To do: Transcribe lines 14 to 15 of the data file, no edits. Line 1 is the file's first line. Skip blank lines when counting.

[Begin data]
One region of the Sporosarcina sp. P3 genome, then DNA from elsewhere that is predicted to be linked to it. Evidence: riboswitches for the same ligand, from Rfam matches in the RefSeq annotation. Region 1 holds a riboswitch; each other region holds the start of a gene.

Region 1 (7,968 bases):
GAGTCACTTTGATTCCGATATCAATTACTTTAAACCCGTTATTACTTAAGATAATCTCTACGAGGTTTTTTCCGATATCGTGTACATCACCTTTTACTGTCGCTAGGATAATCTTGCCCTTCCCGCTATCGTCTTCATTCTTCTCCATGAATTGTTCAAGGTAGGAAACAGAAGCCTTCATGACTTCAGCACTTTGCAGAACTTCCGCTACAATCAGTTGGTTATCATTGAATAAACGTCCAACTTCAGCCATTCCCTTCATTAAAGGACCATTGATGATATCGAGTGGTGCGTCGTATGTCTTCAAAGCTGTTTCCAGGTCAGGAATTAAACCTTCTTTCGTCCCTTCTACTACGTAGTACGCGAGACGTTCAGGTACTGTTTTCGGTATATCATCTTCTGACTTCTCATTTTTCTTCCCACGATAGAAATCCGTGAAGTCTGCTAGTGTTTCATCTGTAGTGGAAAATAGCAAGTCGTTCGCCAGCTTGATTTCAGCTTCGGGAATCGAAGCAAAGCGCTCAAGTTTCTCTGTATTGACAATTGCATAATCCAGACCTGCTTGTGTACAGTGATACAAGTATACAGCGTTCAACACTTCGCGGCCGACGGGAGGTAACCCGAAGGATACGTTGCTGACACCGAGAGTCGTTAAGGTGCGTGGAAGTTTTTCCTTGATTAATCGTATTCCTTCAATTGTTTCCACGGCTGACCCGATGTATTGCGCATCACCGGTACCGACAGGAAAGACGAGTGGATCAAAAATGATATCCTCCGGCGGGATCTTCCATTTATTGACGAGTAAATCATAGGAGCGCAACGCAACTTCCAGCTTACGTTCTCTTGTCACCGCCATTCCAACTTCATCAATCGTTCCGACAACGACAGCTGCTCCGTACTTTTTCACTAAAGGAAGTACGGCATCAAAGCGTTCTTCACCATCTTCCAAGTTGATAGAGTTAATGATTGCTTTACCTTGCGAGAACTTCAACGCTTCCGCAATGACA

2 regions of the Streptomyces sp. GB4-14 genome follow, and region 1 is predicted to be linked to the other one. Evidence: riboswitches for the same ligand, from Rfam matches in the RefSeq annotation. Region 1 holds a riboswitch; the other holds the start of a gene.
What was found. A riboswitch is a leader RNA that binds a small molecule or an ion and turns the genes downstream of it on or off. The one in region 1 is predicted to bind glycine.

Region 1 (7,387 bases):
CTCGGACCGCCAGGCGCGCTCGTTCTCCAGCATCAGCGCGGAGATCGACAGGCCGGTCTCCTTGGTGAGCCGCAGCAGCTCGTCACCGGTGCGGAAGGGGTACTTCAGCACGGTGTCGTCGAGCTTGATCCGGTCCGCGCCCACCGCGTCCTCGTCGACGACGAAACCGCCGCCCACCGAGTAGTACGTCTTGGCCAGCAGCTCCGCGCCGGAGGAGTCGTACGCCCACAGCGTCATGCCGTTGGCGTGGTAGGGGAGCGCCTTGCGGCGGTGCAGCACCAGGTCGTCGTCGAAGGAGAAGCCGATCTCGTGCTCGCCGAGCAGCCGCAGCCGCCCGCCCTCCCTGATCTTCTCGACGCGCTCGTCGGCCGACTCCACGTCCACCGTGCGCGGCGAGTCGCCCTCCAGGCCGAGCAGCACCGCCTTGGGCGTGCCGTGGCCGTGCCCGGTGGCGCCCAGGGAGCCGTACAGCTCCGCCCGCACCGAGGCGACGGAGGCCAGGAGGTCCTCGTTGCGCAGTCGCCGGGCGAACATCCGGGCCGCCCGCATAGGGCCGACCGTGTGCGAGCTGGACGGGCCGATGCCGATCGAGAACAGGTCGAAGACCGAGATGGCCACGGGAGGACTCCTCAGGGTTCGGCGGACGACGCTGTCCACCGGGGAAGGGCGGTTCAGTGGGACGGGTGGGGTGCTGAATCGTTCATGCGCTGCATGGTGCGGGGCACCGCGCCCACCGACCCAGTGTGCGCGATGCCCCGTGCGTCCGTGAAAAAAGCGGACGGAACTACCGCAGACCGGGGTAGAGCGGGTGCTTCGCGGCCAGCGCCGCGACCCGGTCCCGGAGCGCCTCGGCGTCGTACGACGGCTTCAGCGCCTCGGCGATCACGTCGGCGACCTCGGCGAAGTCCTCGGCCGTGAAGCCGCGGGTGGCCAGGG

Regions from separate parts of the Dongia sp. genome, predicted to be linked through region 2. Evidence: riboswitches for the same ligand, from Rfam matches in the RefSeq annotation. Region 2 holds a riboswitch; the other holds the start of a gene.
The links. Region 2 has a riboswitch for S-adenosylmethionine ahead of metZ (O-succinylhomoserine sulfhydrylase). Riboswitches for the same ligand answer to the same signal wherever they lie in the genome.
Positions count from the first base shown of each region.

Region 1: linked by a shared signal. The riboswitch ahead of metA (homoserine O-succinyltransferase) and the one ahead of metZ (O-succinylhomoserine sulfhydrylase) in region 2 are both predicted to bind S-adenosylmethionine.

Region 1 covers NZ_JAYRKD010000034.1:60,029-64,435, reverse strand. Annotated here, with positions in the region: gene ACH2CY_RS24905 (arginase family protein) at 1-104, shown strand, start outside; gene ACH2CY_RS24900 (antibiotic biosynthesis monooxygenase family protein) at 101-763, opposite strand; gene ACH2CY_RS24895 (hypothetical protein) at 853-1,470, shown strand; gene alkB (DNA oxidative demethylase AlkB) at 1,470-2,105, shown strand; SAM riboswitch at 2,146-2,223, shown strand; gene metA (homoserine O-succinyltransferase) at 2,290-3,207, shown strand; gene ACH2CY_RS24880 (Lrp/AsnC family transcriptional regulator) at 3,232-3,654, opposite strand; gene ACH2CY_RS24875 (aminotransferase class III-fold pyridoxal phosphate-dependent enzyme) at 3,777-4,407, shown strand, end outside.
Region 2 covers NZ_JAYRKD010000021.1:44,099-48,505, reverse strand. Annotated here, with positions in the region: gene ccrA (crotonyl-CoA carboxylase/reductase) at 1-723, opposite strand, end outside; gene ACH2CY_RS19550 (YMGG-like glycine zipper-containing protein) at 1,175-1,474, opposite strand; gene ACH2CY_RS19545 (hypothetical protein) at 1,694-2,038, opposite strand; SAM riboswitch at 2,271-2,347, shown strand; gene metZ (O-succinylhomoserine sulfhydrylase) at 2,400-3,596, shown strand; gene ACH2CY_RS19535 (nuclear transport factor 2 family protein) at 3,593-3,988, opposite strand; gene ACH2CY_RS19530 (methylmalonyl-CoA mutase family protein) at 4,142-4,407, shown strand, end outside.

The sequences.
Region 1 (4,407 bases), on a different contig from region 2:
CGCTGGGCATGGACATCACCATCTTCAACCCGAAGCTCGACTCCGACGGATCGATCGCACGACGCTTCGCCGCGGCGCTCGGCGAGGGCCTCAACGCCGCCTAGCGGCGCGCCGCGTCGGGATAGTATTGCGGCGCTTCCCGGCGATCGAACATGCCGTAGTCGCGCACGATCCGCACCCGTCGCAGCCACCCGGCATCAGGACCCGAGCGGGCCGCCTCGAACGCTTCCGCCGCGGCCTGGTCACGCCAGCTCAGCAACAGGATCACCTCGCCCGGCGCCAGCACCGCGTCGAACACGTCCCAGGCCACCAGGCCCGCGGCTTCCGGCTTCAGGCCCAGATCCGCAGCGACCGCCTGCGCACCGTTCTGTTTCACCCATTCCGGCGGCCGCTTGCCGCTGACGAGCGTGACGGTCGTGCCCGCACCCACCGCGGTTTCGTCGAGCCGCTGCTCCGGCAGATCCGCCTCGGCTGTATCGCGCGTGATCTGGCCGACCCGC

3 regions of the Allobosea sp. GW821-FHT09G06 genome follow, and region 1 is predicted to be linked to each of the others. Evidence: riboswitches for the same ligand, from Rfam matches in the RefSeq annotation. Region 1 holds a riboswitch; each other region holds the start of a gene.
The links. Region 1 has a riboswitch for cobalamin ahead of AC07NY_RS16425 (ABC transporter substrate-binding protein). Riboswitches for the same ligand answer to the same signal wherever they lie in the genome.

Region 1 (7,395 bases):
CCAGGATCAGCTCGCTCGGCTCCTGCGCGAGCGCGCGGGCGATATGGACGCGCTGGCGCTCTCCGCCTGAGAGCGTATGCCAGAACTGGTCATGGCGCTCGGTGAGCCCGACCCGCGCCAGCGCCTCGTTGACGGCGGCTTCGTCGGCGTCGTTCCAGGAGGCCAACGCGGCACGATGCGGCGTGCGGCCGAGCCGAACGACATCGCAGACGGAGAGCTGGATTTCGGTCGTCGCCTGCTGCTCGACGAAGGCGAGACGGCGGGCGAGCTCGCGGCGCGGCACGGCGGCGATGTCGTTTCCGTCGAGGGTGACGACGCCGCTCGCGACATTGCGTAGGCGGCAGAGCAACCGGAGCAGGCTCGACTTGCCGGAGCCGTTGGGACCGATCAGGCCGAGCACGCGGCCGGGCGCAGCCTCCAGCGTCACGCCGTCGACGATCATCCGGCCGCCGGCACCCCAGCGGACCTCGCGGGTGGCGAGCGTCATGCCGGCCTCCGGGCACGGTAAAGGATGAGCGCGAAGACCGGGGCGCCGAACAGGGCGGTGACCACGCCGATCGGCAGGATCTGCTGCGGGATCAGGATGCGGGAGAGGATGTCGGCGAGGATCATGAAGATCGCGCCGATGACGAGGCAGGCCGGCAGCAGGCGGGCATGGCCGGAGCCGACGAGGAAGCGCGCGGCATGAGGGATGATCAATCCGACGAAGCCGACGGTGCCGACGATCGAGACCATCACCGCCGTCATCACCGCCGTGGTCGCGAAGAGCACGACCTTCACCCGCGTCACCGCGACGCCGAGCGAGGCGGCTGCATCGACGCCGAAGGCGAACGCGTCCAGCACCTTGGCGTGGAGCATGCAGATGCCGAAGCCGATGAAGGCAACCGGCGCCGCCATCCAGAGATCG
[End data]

The sequences.
Region 1 (4,407 bases), on a different contig from region 2: